The Trappist monks of St. Sixtus monastery in Belgium have been brewing beer since 1839. Customers must make an appointment with the monastery to buy a maximum of two 24-bottle cases per month. The scarce and highly prized beer sells for more than $15 per 11-ounce bottle. The monastery has not expanded its production capacity since 1946, seeking instead to sell just enough beer to sustain the monks’ modest lifestyle.
There are two conventional costing approaches in manufacturing: job order and process. These methods have similarities and differences. Both systems have the same basic purposes—to assign material, labor, and manufacturing overhead costs to goods and services and to provide a mechanism for computing unit product costs. Both systems use the same basic manufacturing accounts, including manufacturing overhead (indirect cost), raw materials (direct cost), labor (direct costs), work in process, and finished goods. Once the goods and or services are complete, the costs of producing these goods and services are recorded under the “cost of goods sold” (COGS).
As you may know, the COGS is a line item within a company’s income statement. From an accounting perspective, it useful to match the COGS to the revenues generated from the sale of units sold. The difference between the sales revenue and the COGS equals the gross profit. Process costing is used when a company produces a continuous flow of units that are indistinguishable from one another. Job-order costing is used when a company produces many different jobs that have unique production requirements (custom orders). As you can imagine, companies that use the job order costing methodology tend to experience higher production costs, since their company is producing multiple goods or services or different variations of the same goods or services (hybrids). Conversely, companies that are using process costing, tend to have lower production costs, since they produce a single good or service.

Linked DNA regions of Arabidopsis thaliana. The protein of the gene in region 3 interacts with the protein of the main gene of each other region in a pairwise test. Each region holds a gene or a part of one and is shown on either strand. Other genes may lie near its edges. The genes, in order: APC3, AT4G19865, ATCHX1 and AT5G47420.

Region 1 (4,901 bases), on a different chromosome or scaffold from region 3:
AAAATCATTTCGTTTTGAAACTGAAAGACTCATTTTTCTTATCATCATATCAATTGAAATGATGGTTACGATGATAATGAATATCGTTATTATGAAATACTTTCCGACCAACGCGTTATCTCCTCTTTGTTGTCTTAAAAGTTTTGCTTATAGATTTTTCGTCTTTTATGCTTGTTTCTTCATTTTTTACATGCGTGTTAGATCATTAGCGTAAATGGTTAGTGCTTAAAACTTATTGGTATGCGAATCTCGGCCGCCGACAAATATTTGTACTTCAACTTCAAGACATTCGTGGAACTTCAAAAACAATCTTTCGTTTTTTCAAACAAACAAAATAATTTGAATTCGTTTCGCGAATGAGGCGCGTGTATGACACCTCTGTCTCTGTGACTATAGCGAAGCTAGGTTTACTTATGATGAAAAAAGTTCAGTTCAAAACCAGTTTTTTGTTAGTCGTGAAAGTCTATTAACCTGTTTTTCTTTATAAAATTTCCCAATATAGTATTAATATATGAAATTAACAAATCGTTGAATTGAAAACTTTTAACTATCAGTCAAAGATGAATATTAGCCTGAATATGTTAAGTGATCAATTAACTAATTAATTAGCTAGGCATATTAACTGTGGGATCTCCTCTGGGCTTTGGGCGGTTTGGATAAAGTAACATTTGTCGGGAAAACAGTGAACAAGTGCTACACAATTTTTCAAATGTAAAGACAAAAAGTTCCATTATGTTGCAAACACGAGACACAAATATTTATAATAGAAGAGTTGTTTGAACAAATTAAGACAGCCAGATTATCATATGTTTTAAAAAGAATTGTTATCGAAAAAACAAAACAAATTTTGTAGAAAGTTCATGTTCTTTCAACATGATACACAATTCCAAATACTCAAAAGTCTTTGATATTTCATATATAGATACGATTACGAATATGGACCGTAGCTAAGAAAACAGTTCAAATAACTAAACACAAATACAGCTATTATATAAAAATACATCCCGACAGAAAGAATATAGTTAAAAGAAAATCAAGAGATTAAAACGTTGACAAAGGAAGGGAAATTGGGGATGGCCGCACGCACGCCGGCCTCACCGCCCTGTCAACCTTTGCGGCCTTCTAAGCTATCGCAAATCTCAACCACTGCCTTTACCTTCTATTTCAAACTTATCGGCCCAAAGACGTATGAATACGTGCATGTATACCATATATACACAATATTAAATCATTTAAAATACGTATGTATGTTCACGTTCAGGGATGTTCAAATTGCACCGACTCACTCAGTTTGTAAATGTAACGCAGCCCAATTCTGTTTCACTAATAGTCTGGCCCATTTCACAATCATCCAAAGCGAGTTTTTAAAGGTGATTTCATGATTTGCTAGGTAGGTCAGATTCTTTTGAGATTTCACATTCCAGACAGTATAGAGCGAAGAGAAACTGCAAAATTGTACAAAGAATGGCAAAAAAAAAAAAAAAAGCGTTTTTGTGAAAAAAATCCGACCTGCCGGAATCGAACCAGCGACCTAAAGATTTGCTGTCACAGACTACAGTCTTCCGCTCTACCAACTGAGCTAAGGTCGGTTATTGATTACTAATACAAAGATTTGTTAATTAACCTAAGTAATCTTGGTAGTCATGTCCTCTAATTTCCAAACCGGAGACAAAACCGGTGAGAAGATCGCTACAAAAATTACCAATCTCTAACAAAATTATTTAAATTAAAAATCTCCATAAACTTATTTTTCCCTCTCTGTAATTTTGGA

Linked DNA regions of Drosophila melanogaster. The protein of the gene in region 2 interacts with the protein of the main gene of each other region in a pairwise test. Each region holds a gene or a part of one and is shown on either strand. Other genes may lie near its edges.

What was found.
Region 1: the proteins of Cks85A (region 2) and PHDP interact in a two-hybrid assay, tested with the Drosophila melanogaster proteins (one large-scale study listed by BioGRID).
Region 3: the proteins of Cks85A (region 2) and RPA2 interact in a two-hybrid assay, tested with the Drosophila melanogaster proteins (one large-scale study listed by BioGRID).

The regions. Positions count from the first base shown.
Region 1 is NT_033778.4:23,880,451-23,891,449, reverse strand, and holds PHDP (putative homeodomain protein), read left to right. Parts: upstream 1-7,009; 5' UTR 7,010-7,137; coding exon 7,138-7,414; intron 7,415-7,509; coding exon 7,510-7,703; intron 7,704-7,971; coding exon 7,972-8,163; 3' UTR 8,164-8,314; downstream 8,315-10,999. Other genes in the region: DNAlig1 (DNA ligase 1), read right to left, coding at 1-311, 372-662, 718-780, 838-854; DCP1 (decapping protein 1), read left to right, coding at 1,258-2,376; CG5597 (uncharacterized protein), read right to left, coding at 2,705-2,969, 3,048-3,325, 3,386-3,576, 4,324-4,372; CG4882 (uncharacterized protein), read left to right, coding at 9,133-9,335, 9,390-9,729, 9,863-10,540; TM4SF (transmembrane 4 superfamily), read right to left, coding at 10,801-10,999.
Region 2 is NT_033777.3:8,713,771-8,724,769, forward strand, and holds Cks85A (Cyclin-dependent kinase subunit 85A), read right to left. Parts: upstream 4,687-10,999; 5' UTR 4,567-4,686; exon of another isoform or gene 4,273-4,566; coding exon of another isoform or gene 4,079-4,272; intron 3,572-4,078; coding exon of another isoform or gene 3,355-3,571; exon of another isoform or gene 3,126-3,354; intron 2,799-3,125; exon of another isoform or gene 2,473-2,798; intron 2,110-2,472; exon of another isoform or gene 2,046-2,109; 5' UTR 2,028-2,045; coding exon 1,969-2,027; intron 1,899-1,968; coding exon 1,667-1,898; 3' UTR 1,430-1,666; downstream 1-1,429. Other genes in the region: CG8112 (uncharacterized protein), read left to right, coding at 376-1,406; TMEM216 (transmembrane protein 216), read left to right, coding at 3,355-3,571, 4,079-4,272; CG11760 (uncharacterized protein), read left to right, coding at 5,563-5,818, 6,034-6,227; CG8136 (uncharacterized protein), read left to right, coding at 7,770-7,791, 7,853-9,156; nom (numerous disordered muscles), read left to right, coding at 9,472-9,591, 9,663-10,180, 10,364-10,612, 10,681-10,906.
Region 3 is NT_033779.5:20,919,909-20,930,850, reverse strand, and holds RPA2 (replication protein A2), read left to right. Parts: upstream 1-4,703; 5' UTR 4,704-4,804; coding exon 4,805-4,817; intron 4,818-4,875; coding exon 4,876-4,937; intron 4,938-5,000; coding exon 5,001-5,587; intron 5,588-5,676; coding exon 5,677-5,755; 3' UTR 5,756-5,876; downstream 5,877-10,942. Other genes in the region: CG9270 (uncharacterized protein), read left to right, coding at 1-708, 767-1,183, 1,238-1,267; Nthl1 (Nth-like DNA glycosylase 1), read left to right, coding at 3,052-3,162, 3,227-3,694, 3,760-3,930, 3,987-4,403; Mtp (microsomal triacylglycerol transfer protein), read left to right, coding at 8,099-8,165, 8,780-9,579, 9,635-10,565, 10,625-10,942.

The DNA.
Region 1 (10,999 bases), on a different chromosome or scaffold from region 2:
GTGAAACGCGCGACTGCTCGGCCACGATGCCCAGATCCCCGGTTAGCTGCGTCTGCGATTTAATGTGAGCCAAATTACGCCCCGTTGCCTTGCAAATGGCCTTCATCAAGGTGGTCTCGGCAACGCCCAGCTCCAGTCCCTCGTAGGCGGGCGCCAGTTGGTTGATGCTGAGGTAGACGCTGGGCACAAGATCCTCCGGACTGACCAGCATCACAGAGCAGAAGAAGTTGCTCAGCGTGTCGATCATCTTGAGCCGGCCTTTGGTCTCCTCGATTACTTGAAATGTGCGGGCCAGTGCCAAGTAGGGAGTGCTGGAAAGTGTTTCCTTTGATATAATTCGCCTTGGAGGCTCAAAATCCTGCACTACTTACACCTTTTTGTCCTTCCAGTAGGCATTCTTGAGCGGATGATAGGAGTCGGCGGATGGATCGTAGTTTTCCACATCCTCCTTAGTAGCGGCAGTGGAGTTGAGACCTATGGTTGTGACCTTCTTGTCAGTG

Garrison, R., Noreen, E., & Brewer, P. (2014). Managerial accounting (15th ed.). Columbus, OH: McGraw-Hill Education.
The St. Sixtus monastery last expanded its’ production capacity in 1946; however, due to an increase in the cost of maintaining their modest lifestyle and expanding demand for specialty brews, they are now considering four (4) business options: maintain the status quo, same product and same production capacity; expand existing production capacity and maintain the existing product; create custom micro-brews, but maintain the same product capacity, and create custom micro-brews, and expand existing production capacity. The monks are aware that there is a growing demand for specialty beers, but don’t know if this the correct direction they should take their enterprise. Realizing that they need outside assistance to examine their opportunities, they have hired the student, who is functioning as an external consultant. The student (consultant) will be expected to prepare a formal recommendation as to which business options makes the most sense for St. Sixtus monastery. In preparing this recommendation for the client, the students will need to consider the current and future demand, production cost implications, the costing approach, sales revenue, and any other relevant information given the different business scenarios (options). Ensure that your recommendation is well supported, properly vetted, and logically presented. It is important that management carefully consider any potential ethical implications associated with their stated position. If there are any potential ethical concerns associated with your position, they should be identified and discussed.